I’m in the National Forest, near Olympic National Park, in the Buckhorn Wilderness area. The Olympic Mountains are beautifully rugged peaks known for their ice-frosted tops and mountain goats. On clear days in Seattle you can see them off in the distance all white and sawtoothed and majestic. These mountains glean moisture from the incoming Pacific storms to the extent that they create a rain shadow to their east and cultivate monstrous trees shrouded in thick moss on their flanks.
On this day, it’s party sunny, or partly cloudy, depending on your perspective. And it’s the perfect temperature for a hike. The trailhead to Tunnel Creek is up a windy dirt road that follows the Dosewallips River. At its junction with the road ancient Douglas fir greet us in their moss blankets. The winter has just departed here and downed trees cross the trail but are passable so, up we climb. And I mean UP. This is the steepest, craziest trail that I can recall ever hiking – EV-AH! As we hike, or shall I say tip toe our way up the path (only the toes of our shoes strike the ground on this trail). I’m grateful as a trillium (Trillium ovatum) requires a photo and stopping to snap a few frames allows my screaming calf muscles to quiet down a bit.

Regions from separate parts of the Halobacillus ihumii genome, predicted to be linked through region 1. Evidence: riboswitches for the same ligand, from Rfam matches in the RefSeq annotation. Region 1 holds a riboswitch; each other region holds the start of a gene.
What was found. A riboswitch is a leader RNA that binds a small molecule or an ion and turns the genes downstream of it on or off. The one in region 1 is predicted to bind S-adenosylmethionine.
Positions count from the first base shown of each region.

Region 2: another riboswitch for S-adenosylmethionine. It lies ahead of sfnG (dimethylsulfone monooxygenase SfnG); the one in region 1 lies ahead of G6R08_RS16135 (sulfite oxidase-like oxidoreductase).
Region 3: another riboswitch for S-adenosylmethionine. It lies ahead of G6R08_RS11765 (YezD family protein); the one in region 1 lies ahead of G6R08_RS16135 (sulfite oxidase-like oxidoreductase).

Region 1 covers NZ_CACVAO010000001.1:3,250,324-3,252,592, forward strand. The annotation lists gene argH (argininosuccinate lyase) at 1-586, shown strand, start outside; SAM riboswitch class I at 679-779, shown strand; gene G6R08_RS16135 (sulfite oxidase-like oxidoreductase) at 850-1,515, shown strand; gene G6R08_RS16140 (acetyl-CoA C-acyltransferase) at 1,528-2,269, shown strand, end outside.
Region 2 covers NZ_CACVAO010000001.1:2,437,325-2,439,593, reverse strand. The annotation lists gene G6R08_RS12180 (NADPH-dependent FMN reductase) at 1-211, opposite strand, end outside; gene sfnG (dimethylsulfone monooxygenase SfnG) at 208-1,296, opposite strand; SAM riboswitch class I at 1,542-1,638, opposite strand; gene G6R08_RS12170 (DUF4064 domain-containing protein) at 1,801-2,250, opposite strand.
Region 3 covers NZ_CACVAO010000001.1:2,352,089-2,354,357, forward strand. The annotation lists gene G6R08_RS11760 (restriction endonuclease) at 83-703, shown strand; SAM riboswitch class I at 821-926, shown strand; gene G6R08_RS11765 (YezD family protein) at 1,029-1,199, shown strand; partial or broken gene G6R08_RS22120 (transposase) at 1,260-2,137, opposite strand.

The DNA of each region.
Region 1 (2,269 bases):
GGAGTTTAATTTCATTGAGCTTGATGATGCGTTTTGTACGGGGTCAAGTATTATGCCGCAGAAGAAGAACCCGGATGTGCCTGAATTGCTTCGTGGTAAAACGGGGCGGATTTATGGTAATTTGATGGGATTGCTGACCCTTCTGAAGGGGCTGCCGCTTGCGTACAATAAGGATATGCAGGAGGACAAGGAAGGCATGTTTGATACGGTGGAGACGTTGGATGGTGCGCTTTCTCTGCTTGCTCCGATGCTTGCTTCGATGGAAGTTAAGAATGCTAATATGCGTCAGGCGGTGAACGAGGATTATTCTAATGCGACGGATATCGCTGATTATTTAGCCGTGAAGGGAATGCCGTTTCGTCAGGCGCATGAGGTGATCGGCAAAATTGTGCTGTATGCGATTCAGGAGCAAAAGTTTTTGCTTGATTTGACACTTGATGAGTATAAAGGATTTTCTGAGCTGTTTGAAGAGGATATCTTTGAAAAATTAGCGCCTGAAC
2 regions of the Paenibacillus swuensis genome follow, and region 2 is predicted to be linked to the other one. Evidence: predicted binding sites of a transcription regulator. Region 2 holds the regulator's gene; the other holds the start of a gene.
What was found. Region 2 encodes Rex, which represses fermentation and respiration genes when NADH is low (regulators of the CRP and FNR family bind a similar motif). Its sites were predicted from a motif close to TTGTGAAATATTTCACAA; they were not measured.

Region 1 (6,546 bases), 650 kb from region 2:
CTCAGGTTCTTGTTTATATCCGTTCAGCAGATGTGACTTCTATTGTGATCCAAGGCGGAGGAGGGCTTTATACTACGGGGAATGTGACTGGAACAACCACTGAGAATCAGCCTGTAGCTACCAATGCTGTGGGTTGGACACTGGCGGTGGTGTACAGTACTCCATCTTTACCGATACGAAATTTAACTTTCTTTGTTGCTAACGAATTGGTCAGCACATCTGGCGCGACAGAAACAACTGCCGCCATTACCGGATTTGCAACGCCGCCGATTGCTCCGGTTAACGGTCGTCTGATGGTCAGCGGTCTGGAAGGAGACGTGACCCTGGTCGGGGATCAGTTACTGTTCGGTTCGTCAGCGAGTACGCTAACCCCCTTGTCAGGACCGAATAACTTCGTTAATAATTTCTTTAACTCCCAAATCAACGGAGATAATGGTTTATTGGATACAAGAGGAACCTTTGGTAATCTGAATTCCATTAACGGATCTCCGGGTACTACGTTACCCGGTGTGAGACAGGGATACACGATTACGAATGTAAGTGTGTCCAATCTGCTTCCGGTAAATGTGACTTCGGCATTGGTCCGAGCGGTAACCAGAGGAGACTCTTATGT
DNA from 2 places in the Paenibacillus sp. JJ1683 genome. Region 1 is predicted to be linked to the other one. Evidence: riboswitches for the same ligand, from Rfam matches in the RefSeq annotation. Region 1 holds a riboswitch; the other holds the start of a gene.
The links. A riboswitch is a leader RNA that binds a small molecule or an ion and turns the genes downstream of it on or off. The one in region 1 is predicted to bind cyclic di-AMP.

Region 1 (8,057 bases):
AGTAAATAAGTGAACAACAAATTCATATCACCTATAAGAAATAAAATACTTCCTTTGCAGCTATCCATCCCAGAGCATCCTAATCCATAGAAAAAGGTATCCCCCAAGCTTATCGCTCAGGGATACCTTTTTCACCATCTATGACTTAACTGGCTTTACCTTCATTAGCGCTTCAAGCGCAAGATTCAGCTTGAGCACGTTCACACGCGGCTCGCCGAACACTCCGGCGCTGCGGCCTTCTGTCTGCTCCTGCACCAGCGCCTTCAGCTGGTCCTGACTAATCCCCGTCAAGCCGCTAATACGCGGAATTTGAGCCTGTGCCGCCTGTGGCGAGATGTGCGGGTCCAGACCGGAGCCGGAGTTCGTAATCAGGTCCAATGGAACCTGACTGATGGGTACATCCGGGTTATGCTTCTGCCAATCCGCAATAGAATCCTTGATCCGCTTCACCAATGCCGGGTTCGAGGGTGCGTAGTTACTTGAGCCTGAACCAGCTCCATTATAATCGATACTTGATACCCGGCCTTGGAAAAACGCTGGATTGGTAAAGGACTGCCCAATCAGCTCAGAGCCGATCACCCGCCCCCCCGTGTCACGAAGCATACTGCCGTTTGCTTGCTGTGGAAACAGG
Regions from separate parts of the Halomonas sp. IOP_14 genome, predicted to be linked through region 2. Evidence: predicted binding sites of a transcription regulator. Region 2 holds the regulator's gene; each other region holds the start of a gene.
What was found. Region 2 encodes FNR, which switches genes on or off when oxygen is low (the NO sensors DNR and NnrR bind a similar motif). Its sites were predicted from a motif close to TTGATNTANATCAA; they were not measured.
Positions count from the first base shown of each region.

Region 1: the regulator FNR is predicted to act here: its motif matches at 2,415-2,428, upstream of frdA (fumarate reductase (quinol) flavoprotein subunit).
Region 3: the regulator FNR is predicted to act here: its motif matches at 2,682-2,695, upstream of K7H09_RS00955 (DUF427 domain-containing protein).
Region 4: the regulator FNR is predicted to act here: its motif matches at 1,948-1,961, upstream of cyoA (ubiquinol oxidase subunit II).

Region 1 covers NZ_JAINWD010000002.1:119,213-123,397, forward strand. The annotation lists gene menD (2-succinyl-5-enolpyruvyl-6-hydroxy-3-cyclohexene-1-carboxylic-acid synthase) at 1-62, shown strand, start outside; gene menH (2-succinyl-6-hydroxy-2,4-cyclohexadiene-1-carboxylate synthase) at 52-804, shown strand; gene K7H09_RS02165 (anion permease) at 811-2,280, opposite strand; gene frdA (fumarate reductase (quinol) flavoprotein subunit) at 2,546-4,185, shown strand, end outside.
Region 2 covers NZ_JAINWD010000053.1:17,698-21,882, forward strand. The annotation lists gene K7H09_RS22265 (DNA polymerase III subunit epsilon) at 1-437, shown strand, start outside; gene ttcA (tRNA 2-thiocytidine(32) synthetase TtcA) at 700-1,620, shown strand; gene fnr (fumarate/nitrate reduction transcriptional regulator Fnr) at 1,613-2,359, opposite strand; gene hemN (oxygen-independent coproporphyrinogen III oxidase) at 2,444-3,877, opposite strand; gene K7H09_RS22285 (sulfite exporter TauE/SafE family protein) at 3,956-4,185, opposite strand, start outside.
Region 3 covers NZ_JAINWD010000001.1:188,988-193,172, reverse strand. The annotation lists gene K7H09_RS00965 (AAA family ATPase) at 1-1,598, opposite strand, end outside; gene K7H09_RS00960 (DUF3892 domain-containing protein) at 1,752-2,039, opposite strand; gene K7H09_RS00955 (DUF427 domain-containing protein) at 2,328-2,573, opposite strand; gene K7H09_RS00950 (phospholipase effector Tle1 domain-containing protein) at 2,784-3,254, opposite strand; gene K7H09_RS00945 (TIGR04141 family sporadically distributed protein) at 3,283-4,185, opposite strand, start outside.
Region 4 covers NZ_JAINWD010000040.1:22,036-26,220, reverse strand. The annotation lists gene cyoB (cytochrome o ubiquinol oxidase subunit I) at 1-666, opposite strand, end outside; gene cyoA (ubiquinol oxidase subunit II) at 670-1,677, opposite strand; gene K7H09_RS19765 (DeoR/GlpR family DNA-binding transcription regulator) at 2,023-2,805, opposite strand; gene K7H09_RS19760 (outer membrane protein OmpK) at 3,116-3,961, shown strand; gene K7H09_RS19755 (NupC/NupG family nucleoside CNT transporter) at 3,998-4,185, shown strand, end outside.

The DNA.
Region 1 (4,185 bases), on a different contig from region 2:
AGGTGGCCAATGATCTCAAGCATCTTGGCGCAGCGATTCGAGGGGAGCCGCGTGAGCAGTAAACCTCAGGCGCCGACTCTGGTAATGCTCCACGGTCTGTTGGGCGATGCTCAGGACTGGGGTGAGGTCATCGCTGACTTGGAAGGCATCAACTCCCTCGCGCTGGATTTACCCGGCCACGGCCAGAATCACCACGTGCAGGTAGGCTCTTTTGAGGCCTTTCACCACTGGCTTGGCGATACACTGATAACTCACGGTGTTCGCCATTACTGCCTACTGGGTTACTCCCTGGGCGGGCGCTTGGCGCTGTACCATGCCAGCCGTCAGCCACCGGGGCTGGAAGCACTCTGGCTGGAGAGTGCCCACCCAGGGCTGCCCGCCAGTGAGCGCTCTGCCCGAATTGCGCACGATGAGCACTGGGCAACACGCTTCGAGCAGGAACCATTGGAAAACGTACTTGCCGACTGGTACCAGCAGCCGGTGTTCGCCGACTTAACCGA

We don’t have time to go too far, but we’re happy for that excuse as we both know that the trip down this mother of a hill is going to be tough on our ole knees. So, we climb to a sunny spot in a patch of second-growth fir and sit a spell, peeking at the peaks of the mountains through the trees. We reapply the layers of clothes we stripped off on the taxing climb only to discover that there are trails steep enough to keep your heart rate elevated and your body sweating as you descend. I’ve never experienced such a thing. I also have never experienced the incredibly sore muscles that arrived the following day and lasted nearly 5 days. I’ve had some sore muscles in my day but this round is the all-time winner of the painful muscle prize. But, with each stiff step I’m reminded of the peaks, and the moss, and the mountain air – I’d say that’s a fair trade indeed.